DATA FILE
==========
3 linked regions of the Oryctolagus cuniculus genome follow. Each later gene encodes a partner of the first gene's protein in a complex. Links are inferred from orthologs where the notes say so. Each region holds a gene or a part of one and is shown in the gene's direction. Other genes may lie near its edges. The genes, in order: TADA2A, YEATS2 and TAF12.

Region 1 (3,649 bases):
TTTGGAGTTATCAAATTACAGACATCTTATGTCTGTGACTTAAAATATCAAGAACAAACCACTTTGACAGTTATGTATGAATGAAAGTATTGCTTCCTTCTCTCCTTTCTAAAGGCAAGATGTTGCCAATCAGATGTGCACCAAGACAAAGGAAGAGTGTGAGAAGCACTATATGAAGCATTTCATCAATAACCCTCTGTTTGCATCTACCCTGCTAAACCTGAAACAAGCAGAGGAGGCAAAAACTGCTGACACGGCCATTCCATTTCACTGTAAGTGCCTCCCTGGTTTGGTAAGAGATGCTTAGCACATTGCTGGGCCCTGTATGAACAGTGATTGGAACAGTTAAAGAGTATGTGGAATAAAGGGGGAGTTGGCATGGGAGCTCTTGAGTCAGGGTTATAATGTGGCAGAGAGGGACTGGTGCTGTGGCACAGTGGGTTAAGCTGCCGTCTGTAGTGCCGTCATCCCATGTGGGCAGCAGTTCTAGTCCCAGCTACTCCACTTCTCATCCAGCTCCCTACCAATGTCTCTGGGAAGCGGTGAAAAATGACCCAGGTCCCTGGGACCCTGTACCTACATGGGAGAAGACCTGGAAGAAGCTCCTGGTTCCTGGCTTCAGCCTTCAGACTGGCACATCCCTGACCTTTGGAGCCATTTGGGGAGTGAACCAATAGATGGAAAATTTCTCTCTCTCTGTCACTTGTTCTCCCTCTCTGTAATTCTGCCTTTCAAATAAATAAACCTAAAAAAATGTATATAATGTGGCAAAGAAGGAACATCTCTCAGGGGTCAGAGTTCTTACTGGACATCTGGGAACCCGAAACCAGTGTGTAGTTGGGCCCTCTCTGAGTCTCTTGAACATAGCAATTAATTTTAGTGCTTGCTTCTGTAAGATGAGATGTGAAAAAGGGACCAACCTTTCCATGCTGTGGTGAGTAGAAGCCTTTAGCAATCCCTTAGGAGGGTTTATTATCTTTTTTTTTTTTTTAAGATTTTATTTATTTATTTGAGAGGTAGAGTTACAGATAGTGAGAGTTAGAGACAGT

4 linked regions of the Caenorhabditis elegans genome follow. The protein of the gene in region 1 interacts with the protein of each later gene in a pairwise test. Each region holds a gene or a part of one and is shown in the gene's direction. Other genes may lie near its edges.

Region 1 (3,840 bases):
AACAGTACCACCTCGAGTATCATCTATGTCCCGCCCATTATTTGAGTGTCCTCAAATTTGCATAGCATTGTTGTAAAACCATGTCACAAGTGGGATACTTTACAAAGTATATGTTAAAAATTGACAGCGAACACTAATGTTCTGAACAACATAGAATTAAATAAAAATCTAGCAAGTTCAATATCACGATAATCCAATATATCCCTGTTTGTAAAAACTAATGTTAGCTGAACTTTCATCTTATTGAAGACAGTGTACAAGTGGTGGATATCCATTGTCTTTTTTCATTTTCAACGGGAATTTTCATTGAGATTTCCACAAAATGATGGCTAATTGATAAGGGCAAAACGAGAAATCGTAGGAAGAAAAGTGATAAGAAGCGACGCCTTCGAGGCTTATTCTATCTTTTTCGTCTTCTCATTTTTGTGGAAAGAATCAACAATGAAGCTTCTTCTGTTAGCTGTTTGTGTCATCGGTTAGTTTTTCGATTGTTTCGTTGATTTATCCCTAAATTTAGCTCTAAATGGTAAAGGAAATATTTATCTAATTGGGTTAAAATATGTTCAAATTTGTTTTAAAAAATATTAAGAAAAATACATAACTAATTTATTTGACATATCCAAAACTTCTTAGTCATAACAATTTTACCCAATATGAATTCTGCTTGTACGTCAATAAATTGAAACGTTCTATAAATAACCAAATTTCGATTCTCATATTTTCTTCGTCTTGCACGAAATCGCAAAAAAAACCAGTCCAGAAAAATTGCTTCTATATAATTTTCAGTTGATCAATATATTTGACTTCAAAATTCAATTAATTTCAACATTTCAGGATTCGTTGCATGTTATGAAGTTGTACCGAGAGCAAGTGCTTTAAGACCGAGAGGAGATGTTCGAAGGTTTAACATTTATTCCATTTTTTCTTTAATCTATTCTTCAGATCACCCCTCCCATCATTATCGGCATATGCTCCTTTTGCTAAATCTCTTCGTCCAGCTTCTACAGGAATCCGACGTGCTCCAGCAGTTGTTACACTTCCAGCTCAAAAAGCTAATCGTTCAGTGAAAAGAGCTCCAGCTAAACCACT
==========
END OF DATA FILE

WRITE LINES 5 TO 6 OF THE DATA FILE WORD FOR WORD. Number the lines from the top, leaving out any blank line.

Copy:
Region 1 (3,840 bases):
AACAGTACCACCTCGAGTATCATCTATGTCCCGCCCATTATTTGAGTGTCCTCAAATTTGCATAGCATTGTTGTAAAACCATGTCACAAGTGGGATACTTTACAAAGTATATGTTAAAAATTGACAGCGAACACTAATGTTCTGAACAACATAGAATTAAATAAAAATCTAGCAAGTTCAATATCACGATAATCCAATATATCCCTGTTTGTAAAAACTAATGTTAGCTGAACTTTCATCTTATTGAAGACAGTGTACAAGTGGTGGATATCCATTGTCTTTTTTCATTTTCAACGGGAATTTTCATTGAGATTTCCACAAAATGATGGCTAATTGATAAGGGCAAAACGAGAAATCGTAGGAAGAAAAGTGATAAGAAGCGACGCCTTCGAGGCTTATTCTATCTTTTTCGTCTTCTCATTTTTGTGGAAAGAATCAACAATGAAGCTTCTTCTGTTAGCTGTTTGTGTCATCGGTTAGTTTTTCGATTGTTTCGTTGATTTATCCCTAAATTTAGCTCTAAATGGTAAAGGAAATATTTATCTAATTGGGTTAAAATATGTTCAAATTTGTTTTAAAAAATATTAAGAAAAATACATAACTAATTTATTTGACATATCCAAAACTTCTTAGTCATAACAATTTTACCCAATATGAATTCTGCTTGTACGTCAATAAATTGAAACGTTCTATAAATAACCAAATTTCGATTCTCATATTTTCTTCGTCTTGCACGAAATCGCAAAAAAAACCAGTCCAGAAAAATTGCTTCTATATAATTTTCAGTTGATCAATATATTTGACTTCAAAATTCAATTAATTTCAACATTTCAGGATTCGTTGCATGTTATGAAGTTGTACCGAGAGCAAGTGCTTTAAGACCGAGAGGAGATGTTCGAAGGTTTAACATTTATTCCATTTTTTCTTTAATCTATTCTTCAGATCACCCCTCCCATCATTATCGGCATATGCTCCTTTTGCTAAATCTCTTCGTCCAGCTTCTACAGGAATCCGACGTGCTCCAGCAGTTGTTACACTTCCAGCTCAAAAAGCTAATCGTTCAGTGAAAAGAGCTCCAGCTAAACCACT